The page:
The practical application of personalised medicine would require an analysis of a patient's genetic makeup, family history, and genetic information as well as the effect of the disease on the patient. Extrinsic factors such as smoking and air pollution would also have to be considered. Other external factors such as poverty, difficulty in access to care, inadequate care, etc. should also be taken into account since they have an impact on morbidity (Ruben 2011). Cardiovascular disease increases the health burden globally as well as the total cost of care. The use and application of personalised medicine for the treatment of cardiovascular disease makes perfect sense because genetics is an important contributor. However, its application in cardiology still faces some challenges. While the use of genomics research is already happening, there is still a need to understand that as far as cardiovascular disease is concerned, there are other factors that must be considered. As already stated, cardiovascular disease is complex; there are multiple interactions between genes, environmental factors, and socioeconomic factors that must be considered. There is also a need to better understand epidemiological issues. We are still focused on the treatment of cardiovascular disease whereas what we need is an increased emphasis on prevention.
Personalised medicine still has a long way to go. The healthcare regulatory system related to the use and application of personalised medicine is still in its infancy. There is still a lot that needs to be done with respect to the development of appropriate healthcare technologies that could potentially make the theoretical benefits of personalised medicine a reality. Finally, we still need to align research efforts in this area with investment and education.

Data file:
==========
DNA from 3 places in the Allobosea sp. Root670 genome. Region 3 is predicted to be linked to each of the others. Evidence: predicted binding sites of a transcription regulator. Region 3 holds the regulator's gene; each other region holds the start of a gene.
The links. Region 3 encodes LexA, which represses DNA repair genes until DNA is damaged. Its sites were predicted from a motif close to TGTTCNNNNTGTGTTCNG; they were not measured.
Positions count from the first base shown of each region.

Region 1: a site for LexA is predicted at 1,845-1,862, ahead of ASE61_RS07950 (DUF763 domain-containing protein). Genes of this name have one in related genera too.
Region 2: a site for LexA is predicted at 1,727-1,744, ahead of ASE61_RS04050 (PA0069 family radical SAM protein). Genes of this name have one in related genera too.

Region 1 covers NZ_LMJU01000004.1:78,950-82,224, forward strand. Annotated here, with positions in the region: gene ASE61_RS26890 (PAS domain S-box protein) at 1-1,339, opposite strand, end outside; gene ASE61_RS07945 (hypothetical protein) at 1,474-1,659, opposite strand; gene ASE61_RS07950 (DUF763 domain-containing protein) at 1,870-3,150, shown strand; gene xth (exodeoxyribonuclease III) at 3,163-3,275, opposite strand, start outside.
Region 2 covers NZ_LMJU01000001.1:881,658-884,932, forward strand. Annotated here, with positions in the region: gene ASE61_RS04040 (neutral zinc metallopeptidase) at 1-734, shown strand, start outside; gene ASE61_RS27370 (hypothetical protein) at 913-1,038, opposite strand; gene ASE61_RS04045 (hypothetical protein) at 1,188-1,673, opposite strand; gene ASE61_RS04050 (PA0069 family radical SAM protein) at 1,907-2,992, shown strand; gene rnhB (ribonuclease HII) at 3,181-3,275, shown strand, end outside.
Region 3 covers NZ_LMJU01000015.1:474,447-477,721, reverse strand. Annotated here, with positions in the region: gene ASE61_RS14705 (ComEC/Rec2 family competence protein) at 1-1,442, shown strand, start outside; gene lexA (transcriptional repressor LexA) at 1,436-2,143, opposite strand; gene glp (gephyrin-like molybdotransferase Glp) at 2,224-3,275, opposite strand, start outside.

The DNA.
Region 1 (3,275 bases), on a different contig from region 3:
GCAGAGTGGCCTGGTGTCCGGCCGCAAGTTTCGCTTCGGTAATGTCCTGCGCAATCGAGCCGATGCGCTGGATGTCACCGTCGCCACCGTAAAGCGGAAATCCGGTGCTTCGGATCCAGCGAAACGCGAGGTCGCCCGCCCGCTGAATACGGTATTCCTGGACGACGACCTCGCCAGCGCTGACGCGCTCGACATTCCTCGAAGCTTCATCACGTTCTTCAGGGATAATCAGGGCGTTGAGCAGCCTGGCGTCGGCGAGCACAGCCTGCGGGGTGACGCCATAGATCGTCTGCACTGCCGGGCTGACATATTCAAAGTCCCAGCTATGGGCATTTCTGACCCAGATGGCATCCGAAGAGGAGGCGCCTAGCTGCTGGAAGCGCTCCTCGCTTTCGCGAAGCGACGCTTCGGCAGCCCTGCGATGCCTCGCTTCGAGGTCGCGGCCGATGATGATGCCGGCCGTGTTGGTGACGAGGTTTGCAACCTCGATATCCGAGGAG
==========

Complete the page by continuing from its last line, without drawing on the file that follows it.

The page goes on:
The path to personalised medicine is a stepwise process. We've already crossed the first step - that of developing blockbuster medicines, and we are currently moving towards stratified medicine, which involves the identification of subgroups of patients with clearly identifiable manifestation of disease, or have demonstrated a certain response to treatment. The next step in this journey is personalised medicine (Figure 1). We are not there yet, at least not in cardiology.
This discussion is not meant to dismiss personalised medicine. On the contrary, it has the potential to completely change the way we perceive cardiovascular disease. But in order to be able to do so, we still have to utilise the right people, identify the relevant areas of research, focus on connecting and linking genetics with other factors and come up with solutions that are not only geared towards treating cardiovascular disease, but preventing it.
Conflicts of Interest
- Personalised medicine refers to the tailoring of medical treatment to the individual characteristics of each patient
- There are approximately 92.1 million adults in the US alone who have been diagnosed with cardiovascular disease. By 2030, 44% of the adult population will have this diagnosis
- Application of personalised medicine in cardiology would include a) the traditional risk factor assessment, overview of family history, and diagnostic testing); b) genetic testing; c) proteomics to identify novel biomarkers; and d) identifying personalised treatment solutions.
- The path to personalised medicine is a stepwise process. The first step is blockbuster medicine, followed by stratified medicine, and then personalised medicine.